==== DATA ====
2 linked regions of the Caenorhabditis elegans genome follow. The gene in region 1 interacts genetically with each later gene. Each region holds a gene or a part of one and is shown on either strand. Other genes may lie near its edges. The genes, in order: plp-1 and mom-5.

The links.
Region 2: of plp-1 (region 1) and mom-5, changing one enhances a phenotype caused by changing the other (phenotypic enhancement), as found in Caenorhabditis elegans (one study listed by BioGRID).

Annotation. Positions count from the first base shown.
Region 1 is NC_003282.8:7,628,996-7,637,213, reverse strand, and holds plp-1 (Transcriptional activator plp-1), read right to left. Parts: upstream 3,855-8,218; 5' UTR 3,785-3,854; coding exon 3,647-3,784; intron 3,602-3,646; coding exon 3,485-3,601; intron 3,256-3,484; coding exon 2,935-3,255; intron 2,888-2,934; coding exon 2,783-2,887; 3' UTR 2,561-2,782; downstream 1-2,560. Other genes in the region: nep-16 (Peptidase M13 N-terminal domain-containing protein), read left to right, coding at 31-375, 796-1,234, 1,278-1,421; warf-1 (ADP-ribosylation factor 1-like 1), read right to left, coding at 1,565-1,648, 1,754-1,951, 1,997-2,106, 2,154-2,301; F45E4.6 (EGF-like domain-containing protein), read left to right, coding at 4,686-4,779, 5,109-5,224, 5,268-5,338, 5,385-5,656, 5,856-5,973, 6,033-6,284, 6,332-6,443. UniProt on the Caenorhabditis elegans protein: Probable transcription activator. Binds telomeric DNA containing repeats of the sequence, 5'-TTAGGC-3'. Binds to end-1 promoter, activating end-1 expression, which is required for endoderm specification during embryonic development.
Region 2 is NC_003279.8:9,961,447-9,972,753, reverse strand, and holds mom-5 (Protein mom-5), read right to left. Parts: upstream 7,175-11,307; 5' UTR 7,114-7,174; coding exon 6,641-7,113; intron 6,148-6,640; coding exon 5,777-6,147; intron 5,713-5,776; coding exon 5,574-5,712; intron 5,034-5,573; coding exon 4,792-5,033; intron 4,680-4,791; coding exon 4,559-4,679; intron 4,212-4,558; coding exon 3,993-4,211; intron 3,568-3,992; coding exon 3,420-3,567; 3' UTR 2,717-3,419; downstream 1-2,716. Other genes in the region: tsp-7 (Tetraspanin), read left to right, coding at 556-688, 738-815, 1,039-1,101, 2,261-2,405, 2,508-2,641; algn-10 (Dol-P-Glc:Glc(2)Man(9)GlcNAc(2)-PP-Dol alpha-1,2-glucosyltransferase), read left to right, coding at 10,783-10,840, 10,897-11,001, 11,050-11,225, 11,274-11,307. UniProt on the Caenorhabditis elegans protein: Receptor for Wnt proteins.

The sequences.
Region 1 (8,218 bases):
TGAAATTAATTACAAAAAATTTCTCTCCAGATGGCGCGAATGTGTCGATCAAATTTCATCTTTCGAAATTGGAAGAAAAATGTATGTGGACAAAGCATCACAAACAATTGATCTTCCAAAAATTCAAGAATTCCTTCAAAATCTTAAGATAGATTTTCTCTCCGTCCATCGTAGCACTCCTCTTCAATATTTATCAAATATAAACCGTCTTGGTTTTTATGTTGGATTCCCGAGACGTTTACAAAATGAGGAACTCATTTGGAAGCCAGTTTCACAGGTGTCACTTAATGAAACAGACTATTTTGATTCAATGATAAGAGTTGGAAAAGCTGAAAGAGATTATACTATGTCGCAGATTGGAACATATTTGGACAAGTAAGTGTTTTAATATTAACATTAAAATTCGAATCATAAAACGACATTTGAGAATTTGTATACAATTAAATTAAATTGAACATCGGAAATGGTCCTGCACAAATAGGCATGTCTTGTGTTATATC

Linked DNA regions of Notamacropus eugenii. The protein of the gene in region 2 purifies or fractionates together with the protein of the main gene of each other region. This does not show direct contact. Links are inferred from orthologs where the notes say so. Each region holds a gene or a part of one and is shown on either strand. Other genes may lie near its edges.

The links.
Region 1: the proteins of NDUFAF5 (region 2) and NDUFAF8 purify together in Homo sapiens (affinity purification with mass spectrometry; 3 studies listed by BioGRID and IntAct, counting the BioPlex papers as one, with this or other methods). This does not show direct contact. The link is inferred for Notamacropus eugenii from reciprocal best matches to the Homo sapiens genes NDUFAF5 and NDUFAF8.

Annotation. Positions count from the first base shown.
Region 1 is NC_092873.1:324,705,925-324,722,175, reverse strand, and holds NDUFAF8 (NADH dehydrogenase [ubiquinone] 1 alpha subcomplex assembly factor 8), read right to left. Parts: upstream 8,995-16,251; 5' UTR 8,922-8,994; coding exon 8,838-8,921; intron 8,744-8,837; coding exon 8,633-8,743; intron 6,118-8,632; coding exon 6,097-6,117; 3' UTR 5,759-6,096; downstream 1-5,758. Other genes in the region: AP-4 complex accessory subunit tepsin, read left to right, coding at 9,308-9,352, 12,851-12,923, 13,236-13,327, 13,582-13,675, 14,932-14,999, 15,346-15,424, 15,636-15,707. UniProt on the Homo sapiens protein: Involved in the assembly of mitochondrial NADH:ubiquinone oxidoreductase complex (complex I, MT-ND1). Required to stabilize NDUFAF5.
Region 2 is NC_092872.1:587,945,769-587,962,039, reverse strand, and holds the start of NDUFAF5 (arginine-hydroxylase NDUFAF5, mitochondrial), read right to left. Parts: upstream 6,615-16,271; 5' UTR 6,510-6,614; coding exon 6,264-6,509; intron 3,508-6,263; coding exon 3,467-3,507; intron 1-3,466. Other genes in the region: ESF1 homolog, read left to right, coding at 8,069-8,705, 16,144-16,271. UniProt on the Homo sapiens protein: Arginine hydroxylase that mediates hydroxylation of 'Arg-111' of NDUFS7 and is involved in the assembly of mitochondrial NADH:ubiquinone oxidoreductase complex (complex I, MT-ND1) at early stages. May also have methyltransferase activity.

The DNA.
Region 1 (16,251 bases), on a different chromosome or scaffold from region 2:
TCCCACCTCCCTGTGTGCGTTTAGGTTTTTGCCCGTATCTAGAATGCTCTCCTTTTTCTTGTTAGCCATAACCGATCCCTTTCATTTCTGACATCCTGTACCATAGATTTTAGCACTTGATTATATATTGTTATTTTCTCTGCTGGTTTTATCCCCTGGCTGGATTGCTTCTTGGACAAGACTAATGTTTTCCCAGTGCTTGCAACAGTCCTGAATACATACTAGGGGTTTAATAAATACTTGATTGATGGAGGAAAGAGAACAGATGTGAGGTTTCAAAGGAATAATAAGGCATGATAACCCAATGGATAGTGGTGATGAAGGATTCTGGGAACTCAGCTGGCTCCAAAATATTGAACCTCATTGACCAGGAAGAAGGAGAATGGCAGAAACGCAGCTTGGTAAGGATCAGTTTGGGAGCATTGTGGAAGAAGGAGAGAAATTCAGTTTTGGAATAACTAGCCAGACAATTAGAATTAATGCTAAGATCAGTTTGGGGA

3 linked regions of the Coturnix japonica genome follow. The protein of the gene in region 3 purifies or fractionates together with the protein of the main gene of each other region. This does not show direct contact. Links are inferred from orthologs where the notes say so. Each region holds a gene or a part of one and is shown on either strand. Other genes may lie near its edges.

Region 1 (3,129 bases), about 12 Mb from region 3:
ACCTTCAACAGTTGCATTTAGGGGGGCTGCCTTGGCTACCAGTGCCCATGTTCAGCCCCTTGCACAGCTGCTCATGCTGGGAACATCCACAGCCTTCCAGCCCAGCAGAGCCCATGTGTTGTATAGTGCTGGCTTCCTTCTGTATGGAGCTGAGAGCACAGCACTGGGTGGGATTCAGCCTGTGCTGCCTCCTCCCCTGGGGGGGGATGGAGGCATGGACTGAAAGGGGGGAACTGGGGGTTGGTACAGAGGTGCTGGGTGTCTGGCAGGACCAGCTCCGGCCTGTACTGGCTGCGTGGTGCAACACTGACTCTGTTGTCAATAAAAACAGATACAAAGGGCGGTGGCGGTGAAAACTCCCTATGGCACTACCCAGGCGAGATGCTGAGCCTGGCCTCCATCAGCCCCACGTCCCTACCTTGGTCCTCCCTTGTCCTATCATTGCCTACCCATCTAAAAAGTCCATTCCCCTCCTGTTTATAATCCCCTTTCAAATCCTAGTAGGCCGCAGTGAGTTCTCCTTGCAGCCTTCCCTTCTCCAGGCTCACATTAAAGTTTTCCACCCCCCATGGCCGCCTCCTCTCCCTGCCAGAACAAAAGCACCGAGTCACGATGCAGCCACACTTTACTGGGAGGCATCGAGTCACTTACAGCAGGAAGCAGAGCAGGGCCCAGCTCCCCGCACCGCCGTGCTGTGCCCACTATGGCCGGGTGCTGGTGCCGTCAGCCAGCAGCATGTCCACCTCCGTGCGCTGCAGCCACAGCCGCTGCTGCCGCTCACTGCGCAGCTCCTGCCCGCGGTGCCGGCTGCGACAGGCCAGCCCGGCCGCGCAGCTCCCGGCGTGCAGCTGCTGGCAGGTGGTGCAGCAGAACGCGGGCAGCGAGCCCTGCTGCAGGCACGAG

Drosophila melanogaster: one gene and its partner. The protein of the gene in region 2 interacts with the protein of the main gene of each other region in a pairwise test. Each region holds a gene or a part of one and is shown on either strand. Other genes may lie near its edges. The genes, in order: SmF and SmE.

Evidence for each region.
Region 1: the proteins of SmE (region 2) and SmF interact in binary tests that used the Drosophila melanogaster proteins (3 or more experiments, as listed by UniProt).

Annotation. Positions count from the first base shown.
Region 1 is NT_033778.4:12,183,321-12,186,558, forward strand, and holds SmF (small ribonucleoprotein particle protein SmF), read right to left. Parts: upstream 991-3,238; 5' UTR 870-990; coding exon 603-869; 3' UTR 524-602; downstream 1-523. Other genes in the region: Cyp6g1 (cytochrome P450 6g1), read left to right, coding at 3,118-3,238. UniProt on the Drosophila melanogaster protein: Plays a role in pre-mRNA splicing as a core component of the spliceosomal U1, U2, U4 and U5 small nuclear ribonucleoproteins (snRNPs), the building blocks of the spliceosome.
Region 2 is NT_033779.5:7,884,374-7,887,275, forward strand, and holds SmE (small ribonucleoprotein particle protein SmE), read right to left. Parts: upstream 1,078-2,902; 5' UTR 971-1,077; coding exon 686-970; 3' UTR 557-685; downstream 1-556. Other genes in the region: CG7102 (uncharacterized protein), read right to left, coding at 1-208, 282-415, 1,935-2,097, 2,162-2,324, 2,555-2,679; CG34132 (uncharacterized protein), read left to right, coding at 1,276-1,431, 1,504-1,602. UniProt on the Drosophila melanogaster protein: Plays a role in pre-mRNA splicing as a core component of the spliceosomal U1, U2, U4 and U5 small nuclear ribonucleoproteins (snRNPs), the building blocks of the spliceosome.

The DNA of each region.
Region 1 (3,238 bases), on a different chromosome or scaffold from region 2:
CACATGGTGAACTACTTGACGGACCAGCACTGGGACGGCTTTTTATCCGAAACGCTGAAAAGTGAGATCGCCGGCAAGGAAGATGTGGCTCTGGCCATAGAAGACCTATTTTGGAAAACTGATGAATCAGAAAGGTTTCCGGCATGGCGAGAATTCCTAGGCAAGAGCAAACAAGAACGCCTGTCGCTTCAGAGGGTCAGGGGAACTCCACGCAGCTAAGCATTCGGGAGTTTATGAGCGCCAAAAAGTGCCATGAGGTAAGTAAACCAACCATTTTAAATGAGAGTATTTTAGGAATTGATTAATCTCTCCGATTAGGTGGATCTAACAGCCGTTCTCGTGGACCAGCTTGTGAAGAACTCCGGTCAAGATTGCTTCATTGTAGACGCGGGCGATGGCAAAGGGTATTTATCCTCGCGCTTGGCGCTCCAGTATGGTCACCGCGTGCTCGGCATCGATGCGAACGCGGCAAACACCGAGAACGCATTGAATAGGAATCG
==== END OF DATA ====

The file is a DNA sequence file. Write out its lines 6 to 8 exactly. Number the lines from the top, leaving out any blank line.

Region 2 is NC_003279.8:9,961,447-9,972,753, reverse strand, and holds mom-5 (Protein mom-5), read right to left. Parts: upstream 7,175-11,307; 5' UTR 7,114-7,174; coding exon 6,641-7,113; intron 6,148-6,640; coding exon 5,777-6,147; intron 5,713-5,776; coding exon 5,574-5,712; intron 5,034-5,573; coding exon 4,792-5,033; intron 4,680-4,791; coding exon 4,559-4,679; intron 4,212-4,558; coding exon 3,993-4,211; intron 3,568-3,992; coding exon 3,420-3,567; 3' UTR 2,717-3,419; downstream 1-2,716. Other genes in the region: tsp-7 (Tetraspanin), read left to right, coding at 556-688, 738-815, 1,039-1,101, 2,261-2,405, 2,508-2,641; algn-10 (Dol-P-Glc:Glc(2)Man(9)GlcNAc(2)-PP-Dol alpha-1,2-glucosyltransferase), read left to right, coding at 10,783-10,840, 10,897-11,001, 11,050-11,225, 11,274-11,307. UniProt on the Caenorhabditis elegans protein: Receptor for Wnt proteins.

The sequences.
Region 1 (8,218 bases):